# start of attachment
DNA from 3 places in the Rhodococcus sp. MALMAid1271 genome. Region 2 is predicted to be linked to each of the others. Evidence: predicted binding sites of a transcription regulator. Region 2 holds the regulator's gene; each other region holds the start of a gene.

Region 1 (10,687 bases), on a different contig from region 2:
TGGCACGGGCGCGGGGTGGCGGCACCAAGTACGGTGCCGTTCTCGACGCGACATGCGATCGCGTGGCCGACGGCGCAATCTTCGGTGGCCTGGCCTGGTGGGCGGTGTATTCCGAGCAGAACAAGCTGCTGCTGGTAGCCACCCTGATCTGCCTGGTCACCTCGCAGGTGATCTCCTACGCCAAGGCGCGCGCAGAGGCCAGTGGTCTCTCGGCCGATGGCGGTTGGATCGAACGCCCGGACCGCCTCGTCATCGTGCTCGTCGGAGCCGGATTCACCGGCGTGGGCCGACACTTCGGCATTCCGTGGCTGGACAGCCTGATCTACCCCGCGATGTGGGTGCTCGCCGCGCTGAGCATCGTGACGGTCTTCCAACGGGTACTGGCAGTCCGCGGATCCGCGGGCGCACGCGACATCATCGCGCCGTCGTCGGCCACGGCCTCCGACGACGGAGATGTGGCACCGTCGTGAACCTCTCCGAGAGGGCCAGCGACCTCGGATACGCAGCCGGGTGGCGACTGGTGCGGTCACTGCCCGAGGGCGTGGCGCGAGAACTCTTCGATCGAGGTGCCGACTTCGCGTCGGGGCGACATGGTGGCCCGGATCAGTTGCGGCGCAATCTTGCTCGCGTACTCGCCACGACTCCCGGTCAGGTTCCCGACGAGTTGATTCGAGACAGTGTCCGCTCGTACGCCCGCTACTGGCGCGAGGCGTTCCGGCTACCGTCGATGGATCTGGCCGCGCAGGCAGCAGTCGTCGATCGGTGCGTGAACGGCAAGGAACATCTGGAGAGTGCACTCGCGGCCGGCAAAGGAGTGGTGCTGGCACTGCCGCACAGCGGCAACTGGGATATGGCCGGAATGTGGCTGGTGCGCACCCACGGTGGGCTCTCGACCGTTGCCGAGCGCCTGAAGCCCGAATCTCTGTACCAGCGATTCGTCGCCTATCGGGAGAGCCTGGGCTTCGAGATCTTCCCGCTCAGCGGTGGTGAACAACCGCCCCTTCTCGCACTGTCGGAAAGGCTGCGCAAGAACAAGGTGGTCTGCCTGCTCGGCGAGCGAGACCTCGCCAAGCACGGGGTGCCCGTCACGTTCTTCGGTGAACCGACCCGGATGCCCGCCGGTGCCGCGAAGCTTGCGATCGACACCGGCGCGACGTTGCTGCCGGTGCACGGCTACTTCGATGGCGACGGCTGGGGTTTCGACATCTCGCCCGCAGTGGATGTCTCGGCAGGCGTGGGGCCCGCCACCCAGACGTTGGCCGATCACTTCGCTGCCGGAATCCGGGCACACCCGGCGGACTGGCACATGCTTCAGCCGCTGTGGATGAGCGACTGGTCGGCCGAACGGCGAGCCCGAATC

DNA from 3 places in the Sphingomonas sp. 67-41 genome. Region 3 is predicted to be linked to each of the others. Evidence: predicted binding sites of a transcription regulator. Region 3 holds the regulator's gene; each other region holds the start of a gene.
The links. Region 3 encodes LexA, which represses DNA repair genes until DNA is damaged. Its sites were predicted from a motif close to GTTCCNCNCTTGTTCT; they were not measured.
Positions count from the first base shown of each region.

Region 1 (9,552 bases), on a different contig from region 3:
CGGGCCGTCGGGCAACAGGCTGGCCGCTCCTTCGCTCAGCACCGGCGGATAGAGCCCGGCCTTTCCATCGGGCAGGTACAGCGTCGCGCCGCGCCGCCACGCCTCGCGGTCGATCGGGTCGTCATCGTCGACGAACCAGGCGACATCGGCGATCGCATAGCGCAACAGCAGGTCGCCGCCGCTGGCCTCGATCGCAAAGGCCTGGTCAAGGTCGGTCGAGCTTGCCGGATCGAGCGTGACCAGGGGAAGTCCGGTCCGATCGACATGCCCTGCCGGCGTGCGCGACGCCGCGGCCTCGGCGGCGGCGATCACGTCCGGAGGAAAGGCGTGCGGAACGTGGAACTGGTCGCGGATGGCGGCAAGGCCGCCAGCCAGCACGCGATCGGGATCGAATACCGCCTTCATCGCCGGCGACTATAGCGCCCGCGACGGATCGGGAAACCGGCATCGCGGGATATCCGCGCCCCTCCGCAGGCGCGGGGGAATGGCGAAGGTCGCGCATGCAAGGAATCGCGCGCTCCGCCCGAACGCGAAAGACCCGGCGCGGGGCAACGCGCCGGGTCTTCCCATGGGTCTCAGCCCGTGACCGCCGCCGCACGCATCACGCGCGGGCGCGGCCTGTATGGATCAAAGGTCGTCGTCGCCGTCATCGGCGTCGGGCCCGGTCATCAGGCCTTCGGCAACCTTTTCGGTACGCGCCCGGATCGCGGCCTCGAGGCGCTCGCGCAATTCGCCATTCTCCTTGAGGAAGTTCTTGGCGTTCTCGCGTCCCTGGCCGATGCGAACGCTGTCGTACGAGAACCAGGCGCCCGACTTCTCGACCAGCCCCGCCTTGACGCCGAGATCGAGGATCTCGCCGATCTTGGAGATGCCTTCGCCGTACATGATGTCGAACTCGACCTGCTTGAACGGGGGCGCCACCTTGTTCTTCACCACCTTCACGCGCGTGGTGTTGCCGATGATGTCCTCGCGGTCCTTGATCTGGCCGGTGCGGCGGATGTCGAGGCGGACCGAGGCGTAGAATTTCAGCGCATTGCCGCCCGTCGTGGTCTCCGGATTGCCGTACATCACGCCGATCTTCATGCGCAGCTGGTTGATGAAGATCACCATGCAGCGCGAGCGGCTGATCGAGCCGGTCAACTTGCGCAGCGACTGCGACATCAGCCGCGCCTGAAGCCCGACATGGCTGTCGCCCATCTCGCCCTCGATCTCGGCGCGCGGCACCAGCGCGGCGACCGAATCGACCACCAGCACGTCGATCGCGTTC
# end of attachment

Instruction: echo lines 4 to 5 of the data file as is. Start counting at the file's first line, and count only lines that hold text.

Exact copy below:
DNA from 3 places in the Sphingomonas sp. 67-41 genome. Region 3 is predicted to be linked to each of the others. Evidence: predicted binding sites of a transcription regulator. Region 3 holds the regulator's gene; each other region holds the start of a gene.
The links. Region 3 encodes LexA, which represses DNA repair genes until DNA is damaged. Its sites were predicted from a motif close to GTTCCNCNCTTGTTCT; they were not measured.